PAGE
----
I am pretty pleased with how my body and system held up. This was fairly extreme heat for me and I am thrilled I held up as well as I did. My legs were fine the next day. I really didn't get the opportunity to trash my physical self. I drank a ton of fluids the following 2 days but was still a raisin. I drank and drank. Today I am still not at my post race weight so either I had miraculous weight loss out there or I am still making up for water loss. It was a great training torture for Javelina! The moral of this story is if you suffer from FOMO you should seek help as you might find yourself in hot water!

Thursday, September 16, 2010

Is there a pill for speed?

I love the mountains and especially love the mountain 100M races. The one thing I don't like about them is the training can rob me of what little leg speed I have. On my last long run as I was making my way down Lief Ericson at a decent clip wondering if maybe one of the reasons I love the tough terrain of a mountain race is because it plays to my strength. I am good climber and always have been. Even as a kid dragging my ski's up the hill in marked off territory wasn't too much trouble. I am sure my low center of gravity helps. :) While I was thinking about how much I love the hill climbing I wondered if I loved it more because it was easier. Of course that didn't set well but I think it might be true. We humans are smart and gravitate to what comes easy. Running fast absolutely does not come easy to me. In order for me to gain one ounce of leg speed I have to work very hard consistently. When I get some I have to nurture it, continue to practice it and most of all I have to constantly force myself to go faster. I think I might be a bit on the lazy side when it comes to the speed side of running. I can easily justify walking. I can easily talk myself into moderation when it comes to the breathing hard piece. Hell, I hate gasping for air. I feel like my legs are screaming at me, "Slow down you fool this is not comfortable". However much I enjoy a good steady hill climb I love the idea of becoming faster.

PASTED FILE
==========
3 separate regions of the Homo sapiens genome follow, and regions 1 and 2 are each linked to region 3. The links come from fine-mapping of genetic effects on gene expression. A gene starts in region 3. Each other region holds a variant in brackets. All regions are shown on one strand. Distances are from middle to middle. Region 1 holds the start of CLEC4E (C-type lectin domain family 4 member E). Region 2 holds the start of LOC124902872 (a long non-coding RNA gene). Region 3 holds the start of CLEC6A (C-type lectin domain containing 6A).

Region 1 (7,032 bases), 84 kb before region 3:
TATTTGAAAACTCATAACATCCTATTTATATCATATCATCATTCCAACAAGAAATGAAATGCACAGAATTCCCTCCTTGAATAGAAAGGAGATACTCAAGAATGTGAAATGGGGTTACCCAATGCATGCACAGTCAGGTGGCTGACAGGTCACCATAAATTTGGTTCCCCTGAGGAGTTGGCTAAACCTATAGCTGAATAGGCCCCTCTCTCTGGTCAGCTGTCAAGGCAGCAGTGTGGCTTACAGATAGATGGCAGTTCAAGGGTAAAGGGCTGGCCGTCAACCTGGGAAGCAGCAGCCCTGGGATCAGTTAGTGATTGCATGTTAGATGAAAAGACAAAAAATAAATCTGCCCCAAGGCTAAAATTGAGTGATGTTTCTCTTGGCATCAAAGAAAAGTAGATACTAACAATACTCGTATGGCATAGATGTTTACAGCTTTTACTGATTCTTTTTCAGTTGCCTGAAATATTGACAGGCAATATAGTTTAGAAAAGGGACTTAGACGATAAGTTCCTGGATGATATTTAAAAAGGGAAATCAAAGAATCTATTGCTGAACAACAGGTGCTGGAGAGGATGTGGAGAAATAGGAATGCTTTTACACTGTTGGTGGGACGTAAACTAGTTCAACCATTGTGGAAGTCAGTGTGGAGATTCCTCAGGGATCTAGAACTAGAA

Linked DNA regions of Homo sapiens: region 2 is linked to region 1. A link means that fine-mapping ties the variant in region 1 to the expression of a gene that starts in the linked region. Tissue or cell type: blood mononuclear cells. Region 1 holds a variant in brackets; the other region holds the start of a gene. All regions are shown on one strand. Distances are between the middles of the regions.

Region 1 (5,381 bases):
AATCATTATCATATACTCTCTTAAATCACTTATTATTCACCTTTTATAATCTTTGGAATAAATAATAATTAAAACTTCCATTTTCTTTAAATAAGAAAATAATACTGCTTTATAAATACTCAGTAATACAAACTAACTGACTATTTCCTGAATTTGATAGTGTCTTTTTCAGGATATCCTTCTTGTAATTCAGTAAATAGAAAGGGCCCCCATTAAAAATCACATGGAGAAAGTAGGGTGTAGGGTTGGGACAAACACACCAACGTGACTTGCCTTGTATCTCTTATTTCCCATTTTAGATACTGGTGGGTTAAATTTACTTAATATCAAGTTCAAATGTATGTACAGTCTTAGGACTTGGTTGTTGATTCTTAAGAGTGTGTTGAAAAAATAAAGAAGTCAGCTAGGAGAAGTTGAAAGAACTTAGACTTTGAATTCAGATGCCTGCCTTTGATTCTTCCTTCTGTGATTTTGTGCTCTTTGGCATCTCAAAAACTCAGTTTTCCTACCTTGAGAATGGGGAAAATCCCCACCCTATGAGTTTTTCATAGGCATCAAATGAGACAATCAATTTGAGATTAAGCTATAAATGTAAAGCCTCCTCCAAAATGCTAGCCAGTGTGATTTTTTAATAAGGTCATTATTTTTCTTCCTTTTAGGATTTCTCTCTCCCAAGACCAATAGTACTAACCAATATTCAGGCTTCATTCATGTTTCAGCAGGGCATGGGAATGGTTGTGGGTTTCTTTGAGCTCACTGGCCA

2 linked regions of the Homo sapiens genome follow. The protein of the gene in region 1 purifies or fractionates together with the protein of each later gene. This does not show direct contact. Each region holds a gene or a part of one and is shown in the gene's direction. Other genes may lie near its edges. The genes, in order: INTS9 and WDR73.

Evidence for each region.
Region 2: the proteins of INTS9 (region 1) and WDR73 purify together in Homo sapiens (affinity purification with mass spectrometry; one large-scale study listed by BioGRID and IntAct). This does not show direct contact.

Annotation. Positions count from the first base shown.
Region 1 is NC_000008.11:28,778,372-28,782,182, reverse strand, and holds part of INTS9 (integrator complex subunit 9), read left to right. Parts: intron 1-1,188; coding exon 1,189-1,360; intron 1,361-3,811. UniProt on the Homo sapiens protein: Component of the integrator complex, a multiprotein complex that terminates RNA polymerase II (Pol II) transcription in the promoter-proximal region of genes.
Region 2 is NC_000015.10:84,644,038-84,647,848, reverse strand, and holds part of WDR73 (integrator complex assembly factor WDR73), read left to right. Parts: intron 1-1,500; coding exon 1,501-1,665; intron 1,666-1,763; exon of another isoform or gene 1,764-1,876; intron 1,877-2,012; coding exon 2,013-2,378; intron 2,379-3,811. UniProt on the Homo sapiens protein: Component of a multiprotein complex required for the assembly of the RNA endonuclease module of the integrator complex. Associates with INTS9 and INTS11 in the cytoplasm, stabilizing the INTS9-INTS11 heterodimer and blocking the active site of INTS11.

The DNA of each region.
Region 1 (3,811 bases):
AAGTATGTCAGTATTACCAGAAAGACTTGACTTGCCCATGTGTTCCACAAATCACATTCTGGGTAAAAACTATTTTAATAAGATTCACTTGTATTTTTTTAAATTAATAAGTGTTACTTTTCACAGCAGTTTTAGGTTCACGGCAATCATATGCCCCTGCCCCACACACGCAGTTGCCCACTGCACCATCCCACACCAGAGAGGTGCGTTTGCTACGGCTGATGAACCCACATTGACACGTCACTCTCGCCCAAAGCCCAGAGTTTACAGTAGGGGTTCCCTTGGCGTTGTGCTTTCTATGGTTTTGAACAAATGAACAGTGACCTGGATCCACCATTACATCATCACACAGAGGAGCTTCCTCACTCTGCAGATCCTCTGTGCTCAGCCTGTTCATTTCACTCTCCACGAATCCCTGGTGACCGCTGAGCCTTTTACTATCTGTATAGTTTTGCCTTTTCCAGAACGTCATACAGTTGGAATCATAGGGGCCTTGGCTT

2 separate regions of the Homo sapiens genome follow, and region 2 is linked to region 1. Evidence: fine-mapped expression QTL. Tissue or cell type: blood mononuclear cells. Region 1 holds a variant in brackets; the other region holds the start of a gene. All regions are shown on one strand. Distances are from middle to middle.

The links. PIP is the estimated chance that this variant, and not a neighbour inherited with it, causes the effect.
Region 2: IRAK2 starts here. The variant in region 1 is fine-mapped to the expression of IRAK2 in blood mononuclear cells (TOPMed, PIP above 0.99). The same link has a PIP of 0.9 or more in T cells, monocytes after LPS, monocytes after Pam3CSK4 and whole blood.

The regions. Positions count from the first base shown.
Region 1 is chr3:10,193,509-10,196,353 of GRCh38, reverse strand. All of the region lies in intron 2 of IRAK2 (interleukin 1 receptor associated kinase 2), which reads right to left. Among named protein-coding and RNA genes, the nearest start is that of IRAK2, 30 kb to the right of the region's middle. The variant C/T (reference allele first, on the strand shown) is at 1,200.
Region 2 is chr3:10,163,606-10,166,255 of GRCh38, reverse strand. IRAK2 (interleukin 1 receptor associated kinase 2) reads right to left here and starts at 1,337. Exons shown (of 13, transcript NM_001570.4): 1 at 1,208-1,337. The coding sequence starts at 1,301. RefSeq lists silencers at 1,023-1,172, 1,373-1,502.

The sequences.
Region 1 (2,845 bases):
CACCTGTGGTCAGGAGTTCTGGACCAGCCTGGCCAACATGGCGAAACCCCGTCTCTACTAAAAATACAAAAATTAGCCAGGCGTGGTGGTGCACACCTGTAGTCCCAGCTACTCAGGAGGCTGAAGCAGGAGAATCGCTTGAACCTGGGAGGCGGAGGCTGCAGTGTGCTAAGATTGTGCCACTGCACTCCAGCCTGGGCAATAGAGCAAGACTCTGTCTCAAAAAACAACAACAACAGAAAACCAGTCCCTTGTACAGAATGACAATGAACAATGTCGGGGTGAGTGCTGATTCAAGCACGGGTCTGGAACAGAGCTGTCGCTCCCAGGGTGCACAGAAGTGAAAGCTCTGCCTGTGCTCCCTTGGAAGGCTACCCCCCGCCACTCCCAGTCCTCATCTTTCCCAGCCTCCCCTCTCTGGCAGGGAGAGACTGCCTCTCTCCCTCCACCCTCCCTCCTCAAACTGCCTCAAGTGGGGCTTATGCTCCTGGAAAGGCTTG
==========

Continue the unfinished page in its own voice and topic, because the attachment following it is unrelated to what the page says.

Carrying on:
Javelina is a flat course. I am going to have run there. I am going to have to run most of the race so all my training consists of running. Imagine that? An ultra runner who is going to be running. Of course I am running while training for the mountain 100M but the slow steady threshold hill climb is my favorite workout. In fact, when I had a threshold test done on hill and flat I had a higher threshold on the hill! That was a total reflection of my training. Though I am proud to have these large glutes I really really want to run fast! I am running fast right now and it is hard but I love conquering the weakness. I love the fact that I can't do it. It pisses me off! Currently I am consumed with speed. I am in constant contact with my fast twitch muscles...all 6 of them. I certainly don't want to give the impression that I am fast because it's all relative. What I am doing to chasing everyone I can find around forest park. I've got routes, paces, loops and numbers assigned to all of them. I am going to be faster. I am going to become one with the awful loud hard breathing that comes from running fast. All 6 of my fast twitch muscles are going to need to "man up" and carry the load. There will be no talking on any of my fast runs. I refuse to allow myself to be social during this time. I will be smiling and I will be happy watching my legs spin like crazy but I won't be discussing it. I will be listening if I can hear anything over the loud obnoxious breathing. Don't be alarmed just pretend it's exercise induced asthma. I need to get fast quickly. :)

Tuesday, September 7, 2010

Routine, goals, changes.